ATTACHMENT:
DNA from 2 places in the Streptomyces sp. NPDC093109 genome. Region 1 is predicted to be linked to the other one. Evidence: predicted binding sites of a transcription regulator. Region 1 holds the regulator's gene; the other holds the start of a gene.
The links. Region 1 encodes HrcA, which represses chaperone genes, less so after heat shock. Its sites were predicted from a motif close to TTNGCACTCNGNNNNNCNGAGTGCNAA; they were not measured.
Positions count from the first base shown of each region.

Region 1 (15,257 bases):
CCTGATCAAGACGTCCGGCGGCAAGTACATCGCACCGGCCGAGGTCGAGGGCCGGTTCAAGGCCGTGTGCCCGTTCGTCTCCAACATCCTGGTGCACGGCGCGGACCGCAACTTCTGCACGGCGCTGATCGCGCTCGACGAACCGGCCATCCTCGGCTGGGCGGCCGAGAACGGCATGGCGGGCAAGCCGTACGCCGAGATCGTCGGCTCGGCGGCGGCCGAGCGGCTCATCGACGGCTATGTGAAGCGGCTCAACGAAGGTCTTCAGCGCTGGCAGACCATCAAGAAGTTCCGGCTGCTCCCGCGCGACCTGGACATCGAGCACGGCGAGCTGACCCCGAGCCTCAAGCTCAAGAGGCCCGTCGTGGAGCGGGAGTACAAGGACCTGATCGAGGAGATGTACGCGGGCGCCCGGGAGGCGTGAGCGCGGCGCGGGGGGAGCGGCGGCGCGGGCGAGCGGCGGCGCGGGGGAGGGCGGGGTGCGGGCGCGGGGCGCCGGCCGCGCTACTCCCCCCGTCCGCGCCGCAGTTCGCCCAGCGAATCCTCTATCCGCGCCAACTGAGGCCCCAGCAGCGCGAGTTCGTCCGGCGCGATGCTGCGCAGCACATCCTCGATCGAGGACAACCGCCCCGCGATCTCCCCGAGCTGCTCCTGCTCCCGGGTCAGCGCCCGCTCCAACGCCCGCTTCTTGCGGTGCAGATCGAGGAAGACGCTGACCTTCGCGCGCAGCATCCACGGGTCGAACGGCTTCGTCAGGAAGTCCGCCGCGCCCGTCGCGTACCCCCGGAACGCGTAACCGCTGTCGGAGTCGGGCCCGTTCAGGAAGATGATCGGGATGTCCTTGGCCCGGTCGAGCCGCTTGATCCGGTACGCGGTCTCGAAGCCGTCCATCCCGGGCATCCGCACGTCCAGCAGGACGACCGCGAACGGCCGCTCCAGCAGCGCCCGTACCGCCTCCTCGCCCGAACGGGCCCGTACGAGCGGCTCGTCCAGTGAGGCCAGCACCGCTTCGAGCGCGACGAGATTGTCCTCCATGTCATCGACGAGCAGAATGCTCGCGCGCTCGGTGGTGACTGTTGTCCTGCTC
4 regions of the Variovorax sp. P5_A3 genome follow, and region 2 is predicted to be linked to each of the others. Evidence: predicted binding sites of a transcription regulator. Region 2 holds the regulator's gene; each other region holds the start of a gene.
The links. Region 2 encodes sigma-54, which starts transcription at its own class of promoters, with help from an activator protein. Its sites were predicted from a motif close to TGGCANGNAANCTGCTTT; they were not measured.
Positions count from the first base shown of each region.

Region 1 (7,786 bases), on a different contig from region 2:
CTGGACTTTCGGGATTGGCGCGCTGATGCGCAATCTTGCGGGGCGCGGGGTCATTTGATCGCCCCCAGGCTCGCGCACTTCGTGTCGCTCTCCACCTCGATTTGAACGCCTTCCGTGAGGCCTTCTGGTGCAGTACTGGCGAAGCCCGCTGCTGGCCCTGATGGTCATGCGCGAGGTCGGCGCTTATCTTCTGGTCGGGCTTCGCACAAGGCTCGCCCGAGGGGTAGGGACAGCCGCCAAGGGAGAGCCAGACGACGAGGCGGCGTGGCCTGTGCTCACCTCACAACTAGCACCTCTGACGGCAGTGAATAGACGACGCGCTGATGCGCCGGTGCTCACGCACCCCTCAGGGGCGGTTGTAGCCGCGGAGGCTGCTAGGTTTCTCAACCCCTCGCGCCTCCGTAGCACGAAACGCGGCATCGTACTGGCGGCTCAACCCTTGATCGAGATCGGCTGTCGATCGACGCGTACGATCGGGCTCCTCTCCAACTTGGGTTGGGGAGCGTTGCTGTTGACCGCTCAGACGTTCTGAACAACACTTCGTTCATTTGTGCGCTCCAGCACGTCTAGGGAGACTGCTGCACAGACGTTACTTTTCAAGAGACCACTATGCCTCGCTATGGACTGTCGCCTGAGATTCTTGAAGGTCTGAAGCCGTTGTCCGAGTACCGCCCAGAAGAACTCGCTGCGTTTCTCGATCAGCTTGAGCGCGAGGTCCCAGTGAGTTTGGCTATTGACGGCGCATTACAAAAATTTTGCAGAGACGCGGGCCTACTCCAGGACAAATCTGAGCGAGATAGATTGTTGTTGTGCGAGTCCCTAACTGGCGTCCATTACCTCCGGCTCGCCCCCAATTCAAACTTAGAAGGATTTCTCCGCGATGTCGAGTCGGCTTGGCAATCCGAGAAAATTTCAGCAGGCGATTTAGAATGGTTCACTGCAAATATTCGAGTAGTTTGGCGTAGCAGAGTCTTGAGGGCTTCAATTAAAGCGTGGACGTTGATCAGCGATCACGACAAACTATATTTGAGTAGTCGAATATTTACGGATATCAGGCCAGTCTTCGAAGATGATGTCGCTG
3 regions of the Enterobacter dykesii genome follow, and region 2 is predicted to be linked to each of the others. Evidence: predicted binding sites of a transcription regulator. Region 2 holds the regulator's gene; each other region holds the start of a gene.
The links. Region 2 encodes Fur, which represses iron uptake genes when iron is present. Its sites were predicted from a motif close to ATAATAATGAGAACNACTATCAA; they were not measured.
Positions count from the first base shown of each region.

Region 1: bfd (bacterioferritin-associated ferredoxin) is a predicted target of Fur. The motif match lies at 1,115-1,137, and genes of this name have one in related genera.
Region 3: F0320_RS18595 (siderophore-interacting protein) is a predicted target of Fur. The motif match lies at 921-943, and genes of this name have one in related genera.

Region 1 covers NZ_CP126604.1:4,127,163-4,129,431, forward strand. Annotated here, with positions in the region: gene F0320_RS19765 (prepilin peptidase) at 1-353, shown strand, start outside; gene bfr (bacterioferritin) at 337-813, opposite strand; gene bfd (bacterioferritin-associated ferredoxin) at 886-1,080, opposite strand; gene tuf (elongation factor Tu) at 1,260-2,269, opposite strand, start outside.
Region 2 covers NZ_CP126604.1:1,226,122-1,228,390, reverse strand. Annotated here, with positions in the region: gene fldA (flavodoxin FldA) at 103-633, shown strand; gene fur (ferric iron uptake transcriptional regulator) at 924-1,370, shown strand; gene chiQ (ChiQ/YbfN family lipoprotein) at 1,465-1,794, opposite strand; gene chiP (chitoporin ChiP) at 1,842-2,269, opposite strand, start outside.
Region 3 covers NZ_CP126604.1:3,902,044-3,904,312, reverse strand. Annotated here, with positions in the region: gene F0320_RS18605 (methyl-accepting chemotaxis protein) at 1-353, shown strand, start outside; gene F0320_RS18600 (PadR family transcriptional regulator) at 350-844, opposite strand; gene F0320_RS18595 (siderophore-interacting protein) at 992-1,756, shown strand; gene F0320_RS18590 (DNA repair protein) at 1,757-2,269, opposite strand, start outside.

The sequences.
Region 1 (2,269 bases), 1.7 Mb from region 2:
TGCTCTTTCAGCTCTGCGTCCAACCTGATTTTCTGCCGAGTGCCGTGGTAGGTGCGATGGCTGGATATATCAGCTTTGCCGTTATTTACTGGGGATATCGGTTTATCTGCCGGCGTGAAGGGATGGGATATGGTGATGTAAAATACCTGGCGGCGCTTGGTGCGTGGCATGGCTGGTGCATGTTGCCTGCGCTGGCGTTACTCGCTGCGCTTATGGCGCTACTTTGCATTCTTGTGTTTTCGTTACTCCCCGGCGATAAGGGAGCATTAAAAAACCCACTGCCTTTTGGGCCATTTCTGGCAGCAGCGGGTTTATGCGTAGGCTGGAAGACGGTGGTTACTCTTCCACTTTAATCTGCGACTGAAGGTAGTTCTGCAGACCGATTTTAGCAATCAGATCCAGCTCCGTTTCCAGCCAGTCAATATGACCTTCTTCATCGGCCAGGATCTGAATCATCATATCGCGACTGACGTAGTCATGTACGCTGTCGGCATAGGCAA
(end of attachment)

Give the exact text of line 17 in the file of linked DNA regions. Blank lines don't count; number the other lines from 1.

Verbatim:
Region 2 covers NZ_CP126604.1:1,226,122-1,228,390, reverse strand. Annotated here, with positions in the region: gene fldA (flavodoxin FldA) at 103-633, shown strand; gene fur (ferric iron uptake transcriptional regulator) at 924-1,370, shown strand; gene chiQ (ChiQ/YbfN family lipoprotein) at 1,465-1,794, opposite strand; gene chiP (chitoporin ChiP) at 1,842-2,269, opposite strand, start outside.